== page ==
GOP governor’s race leads election lineup

BISMARCK - The race for North Dakota's highest elected office could be settled Tuesday as a hard-fought and increasingly bitter race between two Republican candidates for governor reaches its conclusion in the deeply red state.


BISMARCK – The race for North Dakota’s highest elected office could be settled Tuesday as a hard-fought and increasingly bitter race between two Republican candidates for governor reaches its conclusion in the deeply red state.

Voters also will decide on a ballot measure seeking to overturn legislation passed last year that would relax a 1932 law to allow non-family corporations to own dairy and swine operations.

In the gubernatorial race, longtime Attorney General Wayne Stenehjem is trying to fend off a vigorous challenge from Fargo entrepreneur Doug Burgum, who lost a three-way race for the GOP endorsement in April but decided to run in the primary for the party’s spot on the November ballot. Republican Gov. Jack Dalrymple decided not to seek a second full four-year term.

It’s the marquee matchup and only intraparty contest on a statewide ballot that also features candidates for state insurance commissioner, treasurer, public service commissioner and auditor.

Each campaign raised more than $1 million, and Burgum, who led Great Plains Software through its sale to Microsoft for $1.1 billion in 2001 and now develops downtown Fargo real estate and invests in startups, has said he spent even more of his own money on his extensive campaign.


Political observers predict the GOP nominee will be a heavy favorite in November against Democratic state Rep. Marvin Nelson, a crop consultant from Rolla running his first statewide campaign, and Libertarian candidate Marty Riske of Fargo. North Dakota hasn’t elected a Democrat as governor since 1988.

The primary ballot doesn’t allow voting for more than one political party, and some have speculated that Democrats could cross over and vote for Burgum as a more acceptable alternative to Stenehjem, an entrenched Republican who served 24 years in the Legislature before being elected attorney general in 2000. Former Democratic-NPL Party executive director Jim Fuglie even urged Democrats to vote for Burgum in a blogpost Sunday.

Oilfield consultant Paul Sorum of Bismarck, who received just 1.69 percent of the vote in his unsuccessful run for governor as an independent in November 2012, also is seeking the GOP nomination after skipping the convention.

More than 45,000 voters had already cast their ballots as of mid-afternoon Monday through absentee ballots, vote-by-mail ballots and in person at early voting sites.

That’s second only to the 53,463 early votes cast in the 2012 primary, when voters rejected hot-button measures that would have abolished property taxes and required the University of North Dakota to keeps its Fighting Sioux nickname. The 2008, 2010 and 2014 primary elections averaged about 28,000 ballots cast early.

Absentee, vote-by-mail and early voting has accounted for more than a quarter of the total ballots cast in each of the past four primary elections, from 26.9 percent in June 2014 to as high as 30.5 percent in June 2012, when about 175,300 people voted.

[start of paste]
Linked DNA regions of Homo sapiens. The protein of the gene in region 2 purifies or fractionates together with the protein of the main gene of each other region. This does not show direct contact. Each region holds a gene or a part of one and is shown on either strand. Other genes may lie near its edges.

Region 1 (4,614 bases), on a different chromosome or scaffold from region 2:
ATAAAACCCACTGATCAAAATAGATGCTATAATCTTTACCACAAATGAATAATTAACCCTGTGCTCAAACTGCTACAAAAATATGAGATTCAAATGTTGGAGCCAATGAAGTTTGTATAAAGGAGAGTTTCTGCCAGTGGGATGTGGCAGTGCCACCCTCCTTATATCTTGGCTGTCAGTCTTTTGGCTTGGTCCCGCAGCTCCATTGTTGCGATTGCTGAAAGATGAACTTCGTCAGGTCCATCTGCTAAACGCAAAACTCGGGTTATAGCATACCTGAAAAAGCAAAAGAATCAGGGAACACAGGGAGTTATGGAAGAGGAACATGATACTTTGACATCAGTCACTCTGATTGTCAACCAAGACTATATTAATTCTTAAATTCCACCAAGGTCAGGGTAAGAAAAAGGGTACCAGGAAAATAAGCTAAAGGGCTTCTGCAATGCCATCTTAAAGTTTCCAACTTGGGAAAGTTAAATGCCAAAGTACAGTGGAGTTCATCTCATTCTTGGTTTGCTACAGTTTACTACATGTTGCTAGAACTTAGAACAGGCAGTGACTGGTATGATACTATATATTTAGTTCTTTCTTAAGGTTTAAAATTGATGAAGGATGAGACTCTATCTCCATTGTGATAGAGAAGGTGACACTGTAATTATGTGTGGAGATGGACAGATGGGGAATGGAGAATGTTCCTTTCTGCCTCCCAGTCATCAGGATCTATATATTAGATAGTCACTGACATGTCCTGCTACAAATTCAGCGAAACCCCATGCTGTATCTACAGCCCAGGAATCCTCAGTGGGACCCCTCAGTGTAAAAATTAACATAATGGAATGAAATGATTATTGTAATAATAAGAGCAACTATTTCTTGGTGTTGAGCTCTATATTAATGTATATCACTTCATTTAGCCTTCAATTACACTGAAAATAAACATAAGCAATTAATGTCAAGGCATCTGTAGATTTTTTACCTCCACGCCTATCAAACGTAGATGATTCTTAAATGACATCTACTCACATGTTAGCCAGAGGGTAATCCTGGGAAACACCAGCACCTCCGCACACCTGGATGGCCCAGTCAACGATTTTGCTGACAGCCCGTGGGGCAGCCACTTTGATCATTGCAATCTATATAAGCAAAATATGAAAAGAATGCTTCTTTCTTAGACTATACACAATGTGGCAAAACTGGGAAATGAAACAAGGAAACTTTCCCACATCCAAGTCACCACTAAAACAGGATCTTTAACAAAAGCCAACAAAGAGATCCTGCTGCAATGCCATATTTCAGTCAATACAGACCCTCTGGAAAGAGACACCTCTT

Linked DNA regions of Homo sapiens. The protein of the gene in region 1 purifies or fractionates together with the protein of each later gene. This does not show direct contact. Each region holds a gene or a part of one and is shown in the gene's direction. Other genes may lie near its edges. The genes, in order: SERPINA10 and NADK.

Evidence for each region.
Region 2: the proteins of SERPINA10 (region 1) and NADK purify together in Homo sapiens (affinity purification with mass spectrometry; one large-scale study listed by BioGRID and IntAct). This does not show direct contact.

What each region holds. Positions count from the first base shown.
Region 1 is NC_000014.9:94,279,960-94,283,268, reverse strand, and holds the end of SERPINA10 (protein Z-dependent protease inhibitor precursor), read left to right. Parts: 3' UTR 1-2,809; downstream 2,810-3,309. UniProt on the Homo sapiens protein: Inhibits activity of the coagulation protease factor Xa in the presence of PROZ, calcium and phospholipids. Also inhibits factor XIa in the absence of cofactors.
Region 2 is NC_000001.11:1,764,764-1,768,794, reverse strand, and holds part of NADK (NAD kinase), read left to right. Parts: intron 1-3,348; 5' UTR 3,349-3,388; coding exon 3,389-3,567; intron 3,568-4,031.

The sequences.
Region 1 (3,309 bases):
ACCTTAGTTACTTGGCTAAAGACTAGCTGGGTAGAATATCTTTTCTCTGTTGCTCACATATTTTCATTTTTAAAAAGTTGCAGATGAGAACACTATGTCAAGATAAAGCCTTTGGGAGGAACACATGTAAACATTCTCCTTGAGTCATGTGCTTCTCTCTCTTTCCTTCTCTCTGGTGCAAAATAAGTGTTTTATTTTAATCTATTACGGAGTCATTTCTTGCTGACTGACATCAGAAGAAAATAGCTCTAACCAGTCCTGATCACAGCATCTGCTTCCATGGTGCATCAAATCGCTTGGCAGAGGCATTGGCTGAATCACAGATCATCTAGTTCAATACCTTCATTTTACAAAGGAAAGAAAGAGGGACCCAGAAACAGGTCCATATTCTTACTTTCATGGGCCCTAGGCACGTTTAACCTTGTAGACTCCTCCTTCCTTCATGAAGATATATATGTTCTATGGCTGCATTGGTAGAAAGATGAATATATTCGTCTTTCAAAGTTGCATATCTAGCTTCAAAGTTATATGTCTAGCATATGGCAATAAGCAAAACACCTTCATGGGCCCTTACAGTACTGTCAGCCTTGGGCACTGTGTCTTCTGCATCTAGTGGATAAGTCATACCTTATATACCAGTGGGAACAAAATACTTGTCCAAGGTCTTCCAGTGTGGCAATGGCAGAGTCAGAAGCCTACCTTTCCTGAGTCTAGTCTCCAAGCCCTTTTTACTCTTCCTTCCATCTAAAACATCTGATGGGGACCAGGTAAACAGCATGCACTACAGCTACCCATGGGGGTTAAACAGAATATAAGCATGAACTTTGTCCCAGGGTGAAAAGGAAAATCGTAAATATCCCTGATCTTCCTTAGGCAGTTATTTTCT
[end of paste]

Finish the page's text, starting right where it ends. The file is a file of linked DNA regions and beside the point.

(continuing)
In addition to being the primary for state and county offices, Tuesday also is the general election for city, school board and park district races.  

Voting hours in North Dakota vary by county. The polls are open from 7 a.m. to 7 p.m. at many sites across the state, but some don’t open until 8 or 9 a.m. and some don’t close until 8 p.m. A list of polling places and hours is available on the secretary of state’s website at .


Voters in even-numbered legislative districts will determine which House and Senate hopefuls advance to November. Republicans have contested primaries in three districts:

-- In District 28, incumbent Reps. William Kretschmar of Ashley and Rep. Mike Brandenburg of Edgeley face challenges from Jeffery Magrum of Hazelton and Barton Schott of Kulm. Kretschmar, who has served in the House for all but four years since 1973, lost his district’s endorsement to Schott.

-- District 14 incumbent Reps. Jon Nelson of Rugby and Robin Weisz of Hurdsfield are opposed by Albert Krueger of Harvey and Dennis Fred of Rugby, who resigned his duties as district chairman at the request of the state party chairman because he challenged his district’s endorsed candidates. Sen. Jerry Klein also is defending his seat against Glen Baltrusch of Harvey.

-- In District 36, Luke Simons of Dickinson is trying to secure a spot in November over incumbent Reps. Mike Schatz of New England and Alan Fehr of Dickinson, who lost the district’s endorsement to Simons.

Democrats left two House races unchallenged, both in District 28, along with Senate races in districts 2 and 8. The Libertarian Party has candidates in Senate District 42 in Grand Forks and House in districts 16 and 46.

Republicans currently have a 32-15 advantage in the Senate and 71-23 majority in the House.

On the no-party ballot, voters also will choose between incumbent Superintendent of Public Instruction Kirsten Baesler and challenger Joe Chiang --  both of whom sought the GOP letter of support that Baesler ultimately won -- and between Southeast Judicial District Judge Jerod Tufte and Bismarck attorney Robert Bolinske Sr. for a 10-year term on the North Dakota Supreme Court. But because the top two vote-getters in each race advance, all four will be on the November ballot.


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Wayne Stenehjem

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